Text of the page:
What is Strategic Human Resource Management?

In Human Resource (HR) and management circles, there is now a lot of talk about Strategic Human Resource Management and many expensive books can be seen on the bookstore shelves. But what exactly is SHRM (Strategic Human Resource Development), what are its key features and how does it differ from traditional personnel management?

SHRM or Strategic Human Resource Management is a branch of Human Resource Management or HRM. It is a fairly new field, which has emerged from the overarching discipline of human resources. Much of the early or so-called traditional HRM literature treated the idea of ​​strategy superficially, rather as a purely operational issue, the results of which cascaded down throughout the organization. There was a kind of unspoken division of territory between people-centered values ​​of HR and tougher business values ​​where corporate strategies really belonged. HR practitioners felt uncomfortable in the war cabinet-like atmosphere in which corporate strategies were formulated.

Definition of SHRM

Strategic personnel management can be defined as an interconnection of human resources with strategic goals and objectives for improving business results and developing an organizational culture that promotes innovation, flexibility and competitive advantages. In an organization, SHRM means accepting and involving the HR function as a strategic partner in the design and implementation of the company’s strategies through HR activities such as recruitment, selection, training and reward of staff.

How SHRM differs from HRM

Over the past two decades, there has been a growing awareness that HR functions were like an island unto themselves with softer people-centered values ​​far removed from the harsh world of real business. To justify its own existence, HR functions must be seen as more intimately linked to the strategy and day-to-day running of the company’s business side. Many writers in the late 1980s began to call for a more strategic approach to human management than standard practices for traditional human management or models of industrial relations. Strategic personnel management focuses on personnel programs with long-term goals. Instead of focusing on internal personnel issues, the focus is on addressing and solving problems that affect personnel management programs in the long term and often globally. Therefore, the primary goal of strategic human resources is to increase employee productivity by focusing on business barriers that arise outside human resources. The primary measures for a strategic HR manager are to identify important HR areas where strategies can be implemented in the long term to improve employees’ overall motivation and productivity. Communication between HR and the company’s top management is crucial as no collaboration is possible without active participation.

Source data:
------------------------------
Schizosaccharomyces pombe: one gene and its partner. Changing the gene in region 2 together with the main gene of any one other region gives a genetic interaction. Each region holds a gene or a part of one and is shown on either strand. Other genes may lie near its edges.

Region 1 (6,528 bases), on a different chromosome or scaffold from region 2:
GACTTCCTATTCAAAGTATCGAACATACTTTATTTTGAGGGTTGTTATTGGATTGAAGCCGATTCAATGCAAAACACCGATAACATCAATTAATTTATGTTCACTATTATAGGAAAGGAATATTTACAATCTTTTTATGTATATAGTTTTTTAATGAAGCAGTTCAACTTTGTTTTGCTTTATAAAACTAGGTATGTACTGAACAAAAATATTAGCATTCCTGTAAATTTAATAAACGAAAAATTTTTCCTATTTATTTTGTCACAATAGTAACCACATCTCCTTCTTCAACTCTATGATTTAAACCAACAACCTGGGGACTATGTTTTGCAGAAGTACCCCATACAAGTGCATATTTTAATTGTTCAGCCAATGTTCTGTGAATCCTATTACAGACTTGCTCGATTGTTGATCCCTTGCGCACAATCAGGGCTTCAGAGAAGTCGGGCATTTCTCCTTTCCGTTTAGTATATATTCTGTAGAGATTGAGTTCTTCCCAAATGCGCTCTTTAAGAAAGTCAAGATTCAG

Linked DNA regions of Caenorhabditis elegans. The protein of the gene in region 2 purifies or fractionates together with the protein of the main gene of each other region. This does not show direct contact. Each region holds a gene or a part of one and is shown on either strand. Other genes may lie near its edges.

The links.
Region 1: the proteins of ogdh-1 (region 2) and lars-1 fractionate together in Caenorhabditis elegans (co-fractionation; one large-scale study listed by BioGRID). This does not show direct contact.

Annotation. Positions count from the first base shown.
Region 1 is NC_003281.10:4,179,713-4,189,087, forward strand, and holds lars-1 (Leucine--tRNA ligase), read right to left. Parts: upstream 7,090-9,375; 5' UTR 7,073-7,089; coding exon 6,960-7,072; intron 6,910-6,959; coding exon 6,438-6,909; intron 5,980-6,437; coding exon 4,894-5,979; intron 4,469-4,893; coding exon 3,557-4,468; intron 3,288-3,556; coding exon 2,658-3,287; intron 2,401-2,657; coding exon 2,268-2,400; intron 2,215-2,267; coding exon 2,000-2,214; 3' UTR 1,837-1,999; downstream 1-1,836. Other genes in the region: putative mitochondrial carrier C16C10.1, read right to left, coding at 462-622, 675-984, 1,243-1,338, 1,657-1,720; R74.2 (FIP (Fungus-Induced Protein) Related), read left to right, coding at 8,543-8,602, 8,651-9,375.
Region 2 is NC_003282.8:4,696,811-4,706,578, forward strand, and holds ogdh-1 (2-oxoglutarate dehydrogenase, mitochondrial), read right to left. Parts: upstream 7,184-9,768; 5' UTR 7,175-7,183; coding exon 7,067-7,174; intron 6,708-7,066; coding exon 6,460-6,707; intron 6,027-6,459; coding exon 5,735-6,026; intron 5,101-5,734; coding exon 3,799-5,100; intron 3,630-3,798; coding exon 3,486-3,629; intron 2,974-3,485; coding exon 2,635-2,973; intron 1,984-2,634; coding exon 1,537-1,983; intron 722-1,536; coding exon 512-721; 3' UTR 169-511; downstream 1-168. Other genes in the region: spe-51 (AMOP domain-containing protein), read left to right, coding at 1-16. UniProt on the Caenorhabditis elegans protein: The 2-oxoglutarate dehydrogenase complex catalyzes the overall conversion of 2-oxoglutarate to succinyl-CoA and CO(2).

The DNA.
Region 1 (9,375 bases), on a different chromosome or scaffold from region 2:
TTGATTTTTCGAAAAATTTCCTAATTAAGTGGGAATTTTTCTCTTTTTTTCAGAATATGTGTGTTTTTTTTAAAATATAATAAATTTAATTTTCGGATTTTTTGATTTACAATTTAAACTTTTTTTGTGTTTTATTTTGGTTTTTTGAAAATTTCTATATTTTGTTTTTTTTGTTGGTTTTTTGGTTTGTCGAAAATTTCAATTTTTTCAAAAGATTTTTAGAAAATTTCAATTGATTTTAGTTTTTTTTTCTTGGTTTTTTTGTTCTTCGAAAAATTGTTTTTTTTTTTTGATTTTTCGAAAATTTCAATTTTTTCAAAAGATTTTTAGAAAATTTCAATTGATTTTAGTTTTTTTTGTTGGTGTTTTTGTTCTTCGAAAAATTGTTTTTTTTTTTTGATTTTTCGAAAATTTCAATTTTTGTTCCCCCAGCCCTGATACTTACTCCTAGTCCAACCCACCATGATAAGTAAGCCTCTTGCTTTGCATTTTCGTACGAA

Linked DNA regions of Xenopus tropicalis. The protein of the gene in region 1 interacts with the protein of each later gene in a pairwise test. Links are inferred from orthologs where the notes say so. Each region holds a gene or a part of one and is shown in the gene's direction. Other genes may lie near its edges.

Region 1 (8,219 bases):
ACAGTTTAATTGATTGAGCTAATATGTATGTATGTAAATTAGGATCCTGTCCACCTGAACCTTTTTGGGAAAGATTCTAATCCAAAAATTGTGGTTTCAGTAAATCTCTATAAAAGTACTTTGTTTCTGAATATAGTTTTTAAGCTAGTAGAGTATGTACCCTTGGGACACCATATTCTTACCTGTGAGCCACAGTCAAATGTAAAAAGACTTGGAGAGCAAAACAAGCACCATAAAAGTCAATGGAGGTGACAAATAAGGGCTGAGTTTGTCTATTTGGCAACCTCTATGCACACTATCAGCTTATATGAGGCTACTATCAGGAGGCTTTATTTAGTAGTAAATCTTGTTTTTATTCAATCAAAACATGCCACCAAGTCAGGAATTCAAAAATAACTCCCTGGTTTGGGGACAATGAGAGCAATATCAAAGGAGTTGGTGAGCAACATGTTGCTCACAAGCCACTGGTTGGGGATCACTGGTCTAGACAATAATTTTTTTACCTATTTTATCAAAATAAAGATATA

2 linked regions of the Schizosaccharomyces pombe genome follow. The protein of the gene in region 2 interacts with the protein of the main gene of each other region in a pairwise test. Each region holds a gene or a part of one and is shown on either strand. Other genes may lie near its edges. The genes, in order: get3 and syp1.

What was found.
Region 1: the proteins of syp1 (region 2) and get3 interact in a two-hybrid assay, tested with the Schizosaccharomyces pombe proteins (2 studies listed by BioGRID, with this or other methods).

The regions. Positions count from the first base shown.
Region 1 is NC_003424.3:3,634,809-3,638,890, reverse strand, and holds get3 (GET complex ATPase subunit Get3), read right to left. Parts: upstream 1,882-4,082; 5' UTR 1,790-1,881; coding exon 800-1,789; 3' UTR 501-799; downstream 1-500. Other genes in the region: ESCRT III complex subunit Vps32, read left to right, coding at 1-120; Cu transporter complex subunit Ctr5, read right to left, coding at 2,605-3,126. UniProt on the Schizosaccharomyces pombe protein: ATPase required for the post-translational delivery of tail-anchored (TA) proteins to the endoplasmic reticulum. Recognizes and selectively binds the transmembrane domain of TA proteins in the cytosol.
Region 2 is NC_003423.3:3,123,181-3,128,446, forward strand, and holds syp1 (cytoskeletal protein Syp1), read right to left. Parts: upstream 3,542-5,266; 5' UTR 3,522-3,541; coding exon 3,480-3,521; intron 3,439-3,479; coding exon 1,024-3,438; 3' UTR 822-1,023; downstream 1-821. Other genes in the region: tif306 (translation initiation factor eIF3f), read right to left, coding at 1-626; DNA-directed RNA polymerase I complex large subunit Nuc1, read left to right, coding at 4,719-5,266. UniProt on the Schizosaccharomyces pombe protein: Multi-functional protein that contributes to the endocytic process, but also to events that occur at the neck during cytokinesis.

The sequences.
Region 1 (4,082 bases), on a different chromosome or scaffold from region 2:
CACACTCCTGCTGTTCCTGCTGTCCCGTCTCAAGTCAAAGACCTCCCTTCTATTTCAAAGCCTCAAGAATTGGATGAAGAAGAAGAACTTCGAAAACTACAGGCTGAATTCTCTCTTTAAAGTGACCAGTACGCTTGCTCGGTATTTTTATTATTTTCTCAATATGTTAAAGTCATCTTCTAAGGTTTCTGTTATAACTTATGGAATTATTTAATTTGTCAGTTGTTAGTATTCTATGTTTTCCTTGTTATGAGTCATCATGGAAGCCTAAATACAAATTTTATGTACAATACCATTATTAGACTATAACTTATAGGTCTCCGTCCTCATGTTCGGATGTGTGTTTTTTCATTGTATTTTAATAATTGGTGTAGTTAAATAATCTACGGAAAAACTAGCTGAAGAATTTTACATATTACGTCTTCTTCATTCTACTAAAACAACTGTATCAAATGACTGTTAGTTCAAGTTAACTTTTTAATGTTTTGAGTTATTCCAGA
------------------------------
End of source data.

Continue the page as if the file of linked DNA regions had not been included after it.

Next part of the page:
Key Features of Strategic Human Resource Management

The most important features of SHRM are

  • There is a clear link between personnel policy and practice and overall organizational strategic goals and the organizational environment
  • There is an organization chart that links individual HR interventions so that they are mutually supportive
  • A large part of the responsibility for the management of human resources is decentralized along the line

Trends in Strategic Human Resource Management

Personnel in Human Resource Management are increasingly faced with questions about employee participation, personnel flow, performance management, reward systems and work systems with a high level of commitment in connection with globalization. Older solutions and recipes that worked in a local context do not work in an international context. Cross-cultural issues play a major role here. These are some of the major issues that HR professionals and senior management involved in SHRM grapple with during the first decade of the 2000s:

  • Internationalization of market integration.
  • Increased competition, which may not be local or even national through free market ideology
  • Rapid technical change.
  • New concepts for line and general management.
  • Constantly changing ownership and resulting business climate.
  • Cross-cultural issues
  • Economic gravity shifts from “developed” to “developing countries”.

SHRM also reflects some of the most important contemporary challenges facing Human Resource Management: Adapting HR to the core business strategy, demographic trends in employment and the labor market, integrating soft skills into HRD and finally Knowledge Management.

References

  1. Armstrong, M (ed.) 192a) Strategies for Human Resource Management: A Total Business Approach. London: Kogan Page
  2. Beer, M and Spector, B (eds) (1985) Lectures in Human Resource Management. New York: Free Press
  3. Boxall, P (1992) ‘Strategic Human Resource Management: The beginning of a new theoretical sophistication? ‘ Human Resource Management Journal, Vol.2 No.3 Spring.
  4. Fombrun, CJ, Tichy, N, M and Devanna, MA (1984) Strategic Human Resource Management. New York: Wiley
  5. Mintzberg, H, Quinn, JB, Ghoshal, S (198) The strategy process, Prentice Hall.
  6. Truss, C and Gratton, L (1994) ‘Strategic Human Resource Management: A Conceptual Approach ‘, International Journal of Human Resource Management, Vol.5 No.3
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